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Loving Forsyth focuses on food
Donations accepted through Wednesday
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Forsyth County News

How to help

Donations to Loving Forsyth should be bagged or boxed, labeled “Loving Forsyth” and taken to any Forsyth fire station by the end of the day Wednesday. Financial donations can also be made by calling (404) 803-8899. To learn more, or to volunteer to sort items or provide services on Aug. 21, call (678) 858-1177.

Needed items

Food items sought for Loving Forsyth include: canned carrots, corn, green peas, spaghetti sauce, tomatoes, tomato sauce, apple sauce, chicken, beef stew, tuna, black-eyed peas, pinto beans; salt, pepper, sugar and powdered milk; lentils, rice, jalapeno peppers in vinegar, vegetable oil, corn masa, red and green chilies, chick peas; and large cans of apple, orange and tomato juice. Organizers have asked that no glass containers be brought. 

Rather than “loving something to death,” leaders of a Forsyth County outreach program hope to “love to life.”

Loving Forsyth, a recently formed Christian and community coalition, will be seeking donations through Wednesday.

Founded by Jim Sharp, director of Abba House, and Jerry Dupree, community development coordinator for the Forsyth YMCA, Loving Forsyth seeks to bring area churches, businesses and the general community together for large projects that couldn’t be handled on a small scale.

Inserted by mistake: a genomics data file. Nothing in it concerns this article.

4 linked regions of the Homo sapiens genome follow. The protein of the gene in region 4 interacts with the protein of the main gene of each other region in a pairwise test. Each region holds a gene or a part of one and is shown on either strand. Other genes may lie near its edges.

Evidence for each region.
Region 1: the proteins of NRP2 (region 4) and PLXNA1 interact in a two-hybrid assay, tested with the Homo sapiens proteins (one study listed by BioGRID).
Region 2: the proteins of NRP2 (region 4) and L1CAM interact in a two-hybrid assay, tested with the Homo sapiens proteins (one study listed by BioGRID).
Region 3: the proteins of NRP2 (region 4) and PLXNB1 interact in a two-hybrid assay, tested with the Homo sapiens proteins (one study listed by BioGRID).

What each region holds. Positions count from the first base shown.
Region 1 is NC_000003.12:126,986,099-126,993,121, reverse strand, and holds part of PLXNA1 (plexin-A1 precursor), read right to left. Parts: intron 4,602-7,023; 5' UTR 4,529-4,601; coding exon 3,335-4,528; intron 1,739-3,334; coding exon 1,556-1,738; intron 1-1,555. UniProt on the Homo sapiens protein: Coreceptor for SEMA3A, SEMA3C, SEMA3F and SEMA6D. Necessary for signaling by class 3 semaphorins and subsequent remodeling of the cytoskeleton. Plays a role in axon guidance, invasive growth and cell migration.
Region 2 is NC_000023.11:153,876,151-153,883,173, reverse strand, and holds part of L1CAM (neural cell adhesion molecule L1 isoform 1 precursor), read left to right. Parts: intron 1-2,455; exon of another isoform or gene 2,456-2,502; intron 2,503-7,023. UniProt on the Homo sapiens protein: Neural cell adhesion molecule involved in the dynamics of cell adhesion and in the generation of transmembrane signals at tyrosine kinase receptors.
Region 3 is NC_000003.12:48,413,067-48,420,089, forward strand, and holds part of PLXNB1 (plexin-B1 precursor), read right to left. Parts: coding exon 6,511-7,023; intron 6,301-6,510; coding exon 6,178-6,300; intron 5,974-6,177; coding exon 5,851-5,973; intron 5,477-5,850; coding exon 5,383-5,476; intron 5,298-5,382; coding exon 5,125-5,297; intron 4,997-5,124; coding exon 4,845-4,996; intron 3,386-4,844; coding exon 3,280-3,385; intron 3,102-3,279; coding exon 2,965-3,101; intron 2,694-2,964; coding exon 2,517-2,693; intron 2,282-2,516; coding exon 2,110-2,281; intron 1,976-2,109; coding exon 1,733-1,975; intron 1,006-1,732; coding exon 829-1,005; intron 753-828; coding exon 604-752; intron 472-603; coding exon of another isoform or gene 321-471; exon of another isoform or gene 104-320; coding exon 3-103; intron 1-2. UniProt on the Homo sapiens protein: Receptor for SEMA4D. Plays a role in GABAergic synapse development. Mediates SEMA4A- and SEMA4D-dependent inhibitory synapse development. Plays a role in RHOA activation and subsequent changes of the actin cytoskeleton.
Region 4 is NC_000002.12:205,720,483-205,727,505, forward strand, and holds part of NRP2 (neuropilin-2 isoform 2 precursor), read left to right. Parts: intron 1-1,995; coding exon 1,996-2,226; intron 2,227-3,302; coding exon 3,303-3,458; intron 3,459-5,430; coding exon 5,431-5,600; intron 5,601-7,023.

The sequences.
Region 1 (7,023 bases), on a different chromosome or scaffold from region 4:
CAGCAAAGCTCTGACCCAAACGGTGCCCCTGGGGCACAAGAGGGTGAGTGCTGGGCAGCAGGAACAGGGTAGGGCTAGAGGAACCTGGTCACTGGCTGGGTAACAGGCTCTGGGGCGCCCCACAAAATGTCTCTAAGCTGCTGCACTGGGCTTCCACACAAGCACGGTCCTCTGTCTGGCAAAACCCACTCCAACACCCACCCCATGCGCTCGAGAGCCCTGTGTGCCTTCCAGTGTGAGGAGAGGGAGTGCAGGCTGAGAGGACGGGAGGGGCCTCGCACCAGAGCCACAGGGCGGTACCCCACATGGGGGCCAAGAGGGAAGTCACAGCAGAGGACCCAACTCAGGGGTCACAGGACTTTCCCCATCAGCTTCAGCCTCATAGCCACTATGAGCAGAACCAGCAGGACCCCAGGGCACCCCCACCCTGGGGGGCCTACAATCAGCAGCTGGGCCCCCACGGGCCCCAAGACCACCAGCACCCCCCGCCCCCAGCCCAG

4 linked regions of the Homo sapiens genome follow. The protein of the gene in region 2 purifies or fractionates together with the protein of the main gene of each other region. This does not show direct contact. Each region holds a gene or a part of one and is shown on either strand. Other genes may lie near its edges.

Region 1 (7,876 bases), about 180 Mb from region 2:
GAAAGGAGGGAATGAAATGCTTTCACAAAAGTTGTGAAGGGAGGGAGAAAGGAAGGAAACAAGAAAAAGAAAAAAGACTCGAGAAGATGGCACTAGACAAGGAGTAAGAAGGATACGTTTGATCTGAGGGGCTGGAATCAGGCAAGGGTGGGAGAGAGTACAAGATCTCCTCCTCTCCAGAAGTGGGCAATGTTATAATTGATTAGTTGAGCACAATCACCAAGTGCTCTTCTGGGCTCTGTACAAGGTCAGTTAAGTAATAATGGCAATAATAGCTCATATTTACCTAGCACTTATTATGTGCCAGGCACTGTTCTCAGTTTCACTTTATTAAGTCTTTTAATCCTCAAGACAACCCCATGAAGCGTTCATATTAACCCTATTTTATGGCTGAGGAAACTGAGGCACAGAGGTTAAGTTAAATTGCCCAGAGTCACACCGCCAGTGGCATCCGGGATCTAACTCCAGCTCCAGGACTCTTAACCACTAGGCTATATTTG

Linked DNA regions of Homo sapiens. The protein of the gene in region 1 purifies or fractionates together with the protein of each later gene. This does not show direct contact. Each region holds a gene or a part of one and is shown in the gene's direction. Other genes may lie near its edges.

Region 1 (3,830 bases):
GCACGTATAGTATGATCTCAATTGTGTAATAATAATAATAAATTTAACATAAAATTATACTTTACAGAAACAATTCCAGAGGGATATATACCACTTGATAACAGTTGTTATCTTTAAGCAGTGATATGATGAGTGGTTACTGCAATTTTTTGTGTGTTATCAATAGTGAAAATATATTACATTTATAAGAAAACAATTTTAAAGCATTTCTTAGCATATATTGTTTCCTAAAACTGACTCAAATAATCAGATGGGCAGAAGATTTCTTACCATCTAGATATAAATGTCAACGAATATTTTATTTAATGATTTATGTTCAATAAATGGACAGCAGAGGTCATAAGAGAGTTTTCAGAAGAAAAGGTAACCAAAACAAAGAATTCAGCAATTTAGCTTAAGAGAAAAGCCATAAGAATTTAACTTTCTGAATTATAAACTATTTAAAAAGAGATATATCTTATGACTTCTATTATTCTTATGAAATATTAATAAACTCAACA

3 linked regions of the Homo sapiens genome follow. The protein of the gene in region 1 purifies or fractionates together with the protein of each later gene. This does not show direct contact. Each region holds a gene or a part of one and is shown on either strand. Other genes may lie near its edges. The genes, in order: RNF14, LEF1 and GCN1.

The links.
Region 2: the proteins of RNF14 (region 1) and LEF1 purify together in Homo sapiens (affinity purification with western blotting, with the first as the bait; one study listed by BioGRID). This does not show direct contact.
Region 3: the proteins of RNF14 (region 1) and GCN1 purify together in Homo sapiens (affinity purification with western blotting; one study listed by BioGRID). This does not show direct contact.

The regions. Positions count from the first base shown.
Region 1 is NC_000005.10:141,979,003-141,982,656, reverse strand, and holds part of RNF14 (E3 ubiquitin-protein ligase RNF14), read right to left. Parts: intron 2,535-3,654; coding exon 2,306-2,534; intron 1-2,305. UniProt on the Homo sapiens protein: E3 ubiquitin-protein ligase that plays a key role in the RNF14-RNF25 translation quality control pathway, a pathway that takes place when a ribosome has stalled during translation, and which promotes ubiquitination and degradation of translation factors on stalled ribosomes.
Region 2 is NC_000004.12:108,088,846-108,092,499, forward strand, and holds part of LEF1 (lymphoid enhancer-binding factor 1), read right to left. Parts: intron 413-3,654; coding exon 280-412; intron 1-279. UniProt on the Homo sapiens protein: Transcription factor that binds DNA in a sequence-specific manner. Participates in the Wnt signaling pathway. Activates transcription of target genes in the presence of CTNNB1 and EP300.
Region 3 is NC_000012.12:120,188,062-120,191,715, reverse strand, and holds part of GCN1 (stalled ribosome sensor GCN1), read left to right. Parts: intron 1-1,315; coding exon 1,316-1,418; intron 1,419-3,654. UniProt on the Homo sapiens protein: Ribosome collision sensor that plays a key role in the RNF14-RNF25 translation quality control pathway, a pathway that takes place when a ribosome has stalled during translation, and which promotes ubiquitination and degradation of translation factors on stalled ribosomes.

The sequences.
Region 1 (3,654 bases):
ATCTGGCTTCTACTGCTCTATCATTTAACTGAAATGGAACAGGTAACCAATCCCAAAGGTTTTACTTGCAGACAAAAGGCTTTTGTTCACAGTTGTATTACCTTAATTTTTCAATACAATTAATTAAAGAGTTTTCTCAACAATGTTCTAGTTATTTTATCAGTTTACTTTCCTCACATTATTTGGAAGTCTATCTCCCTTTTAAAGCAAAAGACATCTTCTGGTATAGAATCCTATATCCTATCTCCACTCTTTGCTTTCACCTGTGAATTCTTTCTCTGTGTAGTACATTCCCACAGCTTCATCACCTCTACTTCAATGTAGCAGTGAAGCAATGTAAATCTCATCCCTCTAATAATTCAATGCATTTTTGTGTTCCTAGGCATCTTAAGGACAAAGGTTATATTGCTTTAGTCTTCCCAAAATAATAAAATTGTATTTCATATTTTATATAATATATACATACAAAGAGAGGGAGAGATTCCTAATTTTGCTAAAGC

“This organization is designed to ‘love all of Forsyth to life,’” Sharp said.

The coalition’s first undertaking is to collect some 25,000 pounds of food and 4,000 pieces of “gently used” clothing to be distributed to 200 local families living in poverty.

The clothing and food — as well as personal hygiene items, winter coats and work boots, which Loving Forsyth is also seeking — will be distributed to the families during an event Aug. 21.

The families, who have already been selected, will also have the chance to receive first aid kits, hair cuts, and medical and vision screenings that day.

Sharp said he and Dupree had the idea to start Loving Forsyth after working with the Forsyth County school system’s Transition Center.

The facility helps students who are not native to the United States, as well homeless and disadvantaged families.

“With the help of [school system staff] we were able to identify these 200 families who are really struggling and need our help,” said Sharp, noting that he hopes the program will continue beyond Aug. 21.

“We want to do more than just give items to these families,” he said. “We hope to really help them get out of the poverty situation. We’d like to see them getting jobs and bettering their lives.”

Sharp said to help meet that goal, the program wants to enlist “mentors” from area churches to work on a long-term, one-on-one basis with the families.

“We’re working with area pastors to recruit church members to sign up,” he said. “This also works as a screening process so we know the families are in good hands.”

But for now, he and Dupree are asking the community to drop off donations at any Forsyth County fire station through Wednesday.

Dupree said biggest need currently is food.

“If people have clothes to donate, we’ll still take those, but we’re really locking in on the food right now,” he said.